Quantum Theory: Physics and Philosophy
Last Updated: 11/14/2007
Faculty: Don Middendorf physics
Major areas of study include physics, mathematics, and philosophy.
Class Standing: Juniors or seniors; transfer students welcome.
Prerequisites: one year of calculus, one year of physics, one quarter of differential equations, one quarter of linear algebra. In addition, one quarter of second-year classical mechanics and vector calculus are strongly recommended.
Quantum theory is one of the two pillars of modern physics. The mathematical predictions of quantum theory are supported to very high precision by (literally) millions of experiments. However, the founders of quantum theory intensely disliked the probabilistic, non-deterministic model of reality that quantum mechanics requires and accepted the seemingly bizarre model only because its predictions matched the surprising experimental results.
This program will focus exclusively on quantum theory. For the first few weeks we will examine "modern physics" which focuses on the experimental results prior to 1930 that so annoyed the theoretical physicists of that era. In the next few weeks, we will explore the currently accepted theoretical paradigm and examine the mathematical "formalism" of the theory. The emphasis will be on the physical concepts, but students will be introduced to necessary mathematical concepts, such as partial differential equations and complex variables, as necessary.
The founders of quantum theory were all "mystics." Many thought that a full understanding of quantum theory will include consciousness and we will explore this idea. To understand the role of creativity and imagination in the development of science, we will study the philosophical views of the founders and current researchers in quantum theory. Students will present short lectures on selected material in quantum physics and the associated mathematics with critique from their peers. During the final weeks of the quarter, students will present hour-long lectures to the class on a specific paper from the early literature in quantum theory. There will be no laboratory opportunities in this one-quarter program; however, students will be expected to explore computer-based simulations of the experimental results in some detail.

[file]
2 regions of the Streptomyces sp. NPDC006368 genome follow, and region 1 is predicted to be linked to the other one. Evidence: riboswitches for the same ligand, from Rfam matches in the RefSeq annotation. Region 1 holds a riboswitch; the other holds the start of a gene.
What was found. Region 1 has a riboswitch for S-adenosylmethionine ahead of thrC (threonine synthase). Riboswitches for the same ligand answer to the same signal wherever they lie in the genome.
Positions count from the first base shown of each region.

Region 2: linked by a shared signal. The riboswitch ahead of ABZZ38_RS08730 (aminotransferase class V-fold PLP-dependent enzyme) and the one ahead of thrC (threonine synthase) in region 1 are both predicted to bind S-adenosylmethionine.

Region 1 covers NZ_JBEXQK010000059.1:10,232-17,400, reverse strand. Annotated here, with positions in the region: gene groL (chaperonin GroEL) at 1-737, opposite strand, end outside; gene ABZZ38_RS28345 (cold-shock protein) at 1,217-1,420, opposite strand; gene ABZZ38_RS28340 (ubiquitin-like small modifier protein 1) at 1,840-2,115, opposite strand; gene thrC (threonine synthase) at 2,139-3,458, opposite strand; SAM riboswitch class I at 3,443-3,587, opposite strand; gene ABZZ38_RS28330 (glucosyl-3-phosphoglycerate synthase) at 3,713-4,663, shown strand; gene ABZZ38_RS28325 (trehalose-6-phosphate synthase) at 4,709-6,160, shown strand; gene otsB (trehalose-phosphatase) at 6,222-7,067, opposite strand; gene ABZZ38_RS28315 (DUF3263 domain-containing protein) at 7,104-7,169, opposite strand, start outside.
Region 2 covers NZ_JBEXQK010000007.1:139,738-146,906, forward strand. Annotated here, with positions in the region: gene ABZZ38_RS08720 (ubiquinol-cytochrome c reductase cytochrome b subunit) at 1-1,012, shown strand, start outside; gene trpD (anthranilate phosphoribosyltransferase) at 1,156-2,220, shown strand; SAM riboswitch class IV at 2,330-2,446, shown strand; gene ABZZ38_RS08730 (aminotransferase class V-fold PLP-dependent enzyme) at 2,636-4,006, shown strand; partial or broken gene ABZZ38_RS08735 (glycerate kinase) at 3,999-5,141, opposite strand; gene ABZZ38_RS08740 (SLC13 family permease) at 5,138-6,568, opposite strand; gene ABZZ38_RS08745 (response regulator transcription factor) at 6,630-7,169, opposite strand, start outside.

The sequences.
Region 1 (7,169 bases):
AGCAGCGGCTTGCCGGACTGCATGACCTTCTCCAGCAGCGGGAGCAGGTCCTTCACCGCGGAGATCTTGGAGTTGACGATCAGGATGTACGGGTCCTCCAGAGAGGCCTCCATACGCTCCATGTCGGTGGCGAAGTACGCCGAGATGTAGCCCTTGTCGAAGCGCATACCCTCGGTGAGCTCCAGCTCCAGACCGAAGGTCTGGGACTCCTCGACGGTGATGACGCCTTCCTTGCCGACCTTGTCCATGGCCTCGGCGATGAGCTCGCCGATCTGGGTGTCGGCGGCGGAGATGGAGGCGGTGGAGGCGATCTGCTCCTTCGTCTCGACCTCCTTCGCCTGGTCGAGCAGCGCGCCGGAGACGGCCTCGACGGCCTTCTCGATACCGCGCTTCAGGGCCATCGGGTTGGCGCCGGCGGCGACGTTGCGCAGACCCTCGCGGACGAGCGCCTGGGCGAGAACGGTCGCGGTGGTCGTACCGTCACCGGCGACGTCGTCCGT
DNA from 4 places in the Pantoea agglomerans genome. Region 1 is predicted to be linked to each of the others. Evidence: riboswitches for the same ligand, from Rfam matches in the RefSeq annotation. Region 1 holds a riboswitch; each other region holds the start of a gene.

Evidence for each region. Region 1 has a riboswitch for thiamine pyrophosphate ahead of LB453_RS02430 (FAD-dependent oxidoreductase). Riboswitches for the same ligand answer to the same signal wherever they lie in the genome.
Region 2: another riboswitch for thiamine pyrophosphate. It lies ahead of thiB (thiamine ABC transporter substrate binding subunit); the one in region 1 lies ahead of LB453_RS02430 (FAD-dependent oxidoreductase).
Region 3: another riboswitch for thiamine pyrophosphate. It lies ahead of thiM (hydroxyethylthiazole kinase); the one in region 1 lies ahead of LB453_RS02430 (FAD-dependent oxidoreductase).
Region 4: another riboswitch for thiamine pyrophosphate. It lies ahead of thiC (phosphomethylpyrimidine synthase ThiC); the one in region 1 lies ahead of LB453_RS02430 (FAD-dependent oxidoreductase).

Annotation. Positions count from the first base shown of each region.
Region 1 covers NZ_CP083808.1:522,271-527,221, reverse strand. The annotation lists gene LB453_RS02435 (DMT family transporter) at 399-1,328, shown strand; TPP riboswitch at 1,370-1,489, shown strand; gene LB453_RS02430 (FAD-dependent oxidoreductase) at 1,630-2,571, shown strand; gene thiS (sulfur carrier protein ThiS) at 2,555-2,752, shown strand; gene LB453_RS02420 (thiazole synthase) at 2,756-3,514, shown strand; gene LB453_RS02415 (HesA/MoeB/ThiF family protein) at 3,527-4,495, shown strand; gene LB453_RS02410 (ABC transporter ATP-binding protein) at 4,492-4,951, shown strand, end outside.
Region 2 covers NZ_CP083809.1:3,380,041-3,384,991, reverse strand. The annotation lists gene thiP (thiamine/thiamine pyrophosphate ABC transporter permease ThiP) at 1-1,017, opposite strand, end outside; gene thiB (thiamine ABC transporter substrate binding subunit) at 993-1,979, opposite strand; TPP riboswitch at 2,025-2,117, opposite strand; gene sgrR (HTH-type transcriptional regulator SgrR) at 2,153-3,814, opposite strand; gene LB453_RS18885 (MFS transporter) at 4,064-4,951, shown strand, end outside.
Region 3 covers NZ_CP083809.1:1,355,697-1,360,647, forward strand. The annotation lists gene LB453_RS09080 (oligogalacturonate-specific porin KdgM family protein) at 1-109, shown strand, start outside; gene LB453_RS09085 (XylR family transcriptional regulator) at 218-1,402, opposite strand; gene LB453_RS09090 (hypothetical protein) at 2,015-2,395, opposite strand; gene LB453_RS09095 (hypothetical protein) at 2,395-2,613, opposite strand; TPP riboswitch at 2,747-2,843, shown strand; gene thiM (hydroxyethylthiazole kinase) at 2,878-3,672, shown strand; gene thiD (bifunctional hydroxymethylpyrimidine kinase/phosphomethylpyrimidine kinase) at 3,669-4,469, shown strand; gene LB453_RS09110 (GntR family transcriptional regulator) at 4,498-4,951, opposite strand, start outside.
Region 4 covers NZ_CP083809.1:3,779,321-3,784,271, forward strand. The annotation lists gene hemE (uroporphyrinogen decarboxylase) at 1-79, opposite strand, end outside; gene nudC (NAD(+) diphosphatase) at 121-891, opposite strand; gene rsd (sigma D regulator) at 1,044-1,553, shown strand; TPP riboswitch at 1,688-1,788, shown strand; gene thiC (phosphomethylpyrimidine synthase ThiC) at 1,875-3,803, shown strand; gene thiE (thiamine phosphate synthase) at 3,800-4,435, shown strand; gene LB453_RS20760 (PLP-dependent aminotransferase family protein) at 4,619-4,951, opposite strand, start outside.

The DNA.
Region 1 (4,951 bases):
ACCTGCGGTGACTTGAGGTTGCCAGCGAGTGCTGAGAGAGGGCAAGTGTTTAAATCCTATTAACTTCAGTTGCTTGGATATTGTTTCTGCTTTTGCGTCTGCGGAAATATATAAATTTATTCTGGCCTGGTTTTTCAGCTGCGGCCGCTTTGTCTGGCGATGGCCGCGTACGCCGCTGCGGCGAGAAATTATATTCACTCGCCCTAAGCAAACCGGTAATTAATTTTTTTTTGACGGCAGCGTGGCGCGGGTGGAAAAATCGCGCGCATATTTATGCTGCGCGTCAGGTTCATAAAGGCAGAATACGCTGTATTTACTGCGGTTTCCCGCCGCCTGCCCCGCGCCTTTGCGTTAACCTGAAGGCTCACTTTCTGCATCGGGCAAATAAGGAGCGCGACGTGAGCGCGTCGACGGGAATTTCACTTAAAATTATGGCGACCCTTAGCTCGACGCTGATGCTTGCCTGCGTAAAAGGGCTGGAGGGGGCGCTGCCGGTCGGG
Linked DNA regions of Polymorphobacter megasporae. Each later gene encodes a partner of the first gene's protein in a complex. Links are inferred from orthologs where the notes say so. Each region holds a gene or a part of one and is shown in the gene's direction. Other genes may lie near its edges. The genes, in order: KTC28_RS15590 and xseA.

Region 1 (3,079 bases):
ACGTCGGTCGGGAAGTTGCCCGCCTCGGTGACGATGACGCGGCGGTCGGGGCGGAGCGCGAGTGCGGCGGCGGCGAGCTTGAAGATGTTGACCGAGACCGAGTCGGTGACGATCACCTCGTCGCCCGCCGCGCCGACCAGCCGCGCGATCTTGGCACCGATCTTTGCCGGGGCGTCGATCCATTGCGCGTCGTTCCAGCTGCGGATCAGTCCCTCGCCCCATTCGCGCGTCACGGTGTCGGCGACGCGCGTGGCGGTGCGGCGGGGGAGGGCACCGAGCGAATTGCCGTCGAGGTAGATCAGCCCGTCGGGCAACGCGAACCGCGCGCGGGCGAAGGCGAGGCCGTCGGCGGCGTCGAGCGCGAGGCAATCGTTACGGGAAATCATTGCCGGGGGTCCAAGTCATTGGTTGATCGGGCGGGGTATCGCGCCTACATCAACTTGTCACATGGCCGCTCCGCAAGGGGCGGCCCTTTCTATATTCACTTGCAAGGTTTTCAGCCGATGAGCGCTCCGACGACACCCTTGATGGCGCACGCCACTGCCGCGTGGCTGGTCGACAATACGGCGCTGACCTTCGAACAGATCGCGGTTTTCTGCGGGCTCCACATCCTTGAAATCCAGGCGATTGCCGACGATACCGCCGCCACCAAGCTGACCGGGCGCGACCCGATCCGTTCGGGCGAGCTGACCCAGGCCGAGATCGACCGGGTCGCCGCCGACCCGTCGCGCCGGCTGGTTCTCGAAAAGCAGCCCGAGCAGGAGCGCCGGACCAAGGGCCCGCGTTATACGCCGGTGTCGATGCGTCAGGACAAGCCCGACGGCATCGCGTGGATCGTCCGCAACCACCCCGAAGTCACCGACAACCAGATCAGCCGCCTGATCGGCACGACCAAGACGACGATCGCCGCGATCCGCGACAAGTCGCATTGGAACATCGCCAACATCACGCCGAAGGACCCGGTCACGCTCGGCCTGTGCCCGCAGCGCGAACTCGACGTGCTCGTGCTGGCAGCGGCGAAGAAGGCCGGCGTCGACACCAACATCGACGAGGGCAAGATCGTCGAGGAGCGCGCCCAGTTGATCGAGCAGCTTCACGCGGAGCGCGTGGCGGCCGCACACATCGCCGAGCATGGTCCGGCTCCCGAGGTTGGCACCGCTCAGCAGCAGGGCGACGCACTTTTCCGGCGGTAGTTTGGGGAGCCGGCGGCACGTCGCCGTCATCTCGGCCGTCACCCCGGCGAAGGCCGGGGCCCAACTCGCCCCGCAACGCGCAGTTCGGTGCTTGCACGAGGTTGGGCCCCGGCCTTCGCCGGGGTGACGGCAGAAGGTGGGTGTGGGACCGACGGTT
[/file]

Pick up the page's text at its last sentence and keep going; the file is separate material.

This is a tightly integrated and rigorous program and students must register for all 16 credits. In addition, this advanced material requires a substantial time commitment; students should expect a total time commitment of well over 50 hours per week. For those with the required background and willingness to work hard, this program will excite you, confuse you, and welcome you into a new, experimentally-verified model of the nature of reality that may contradict much of what you currently believe.
Although this program is designed for students continuing from the Methods of Mathematical Physics program, it is open to new students who meet the prerequisites. If you have questions, please contact the faculty member by email at firstname.lastname@example.org.
Credits: 16 per quarter
Program is preparatory for careers and future studies in physics, mathematics, philosophy and science education.
Planning Units: Scientific Inquiry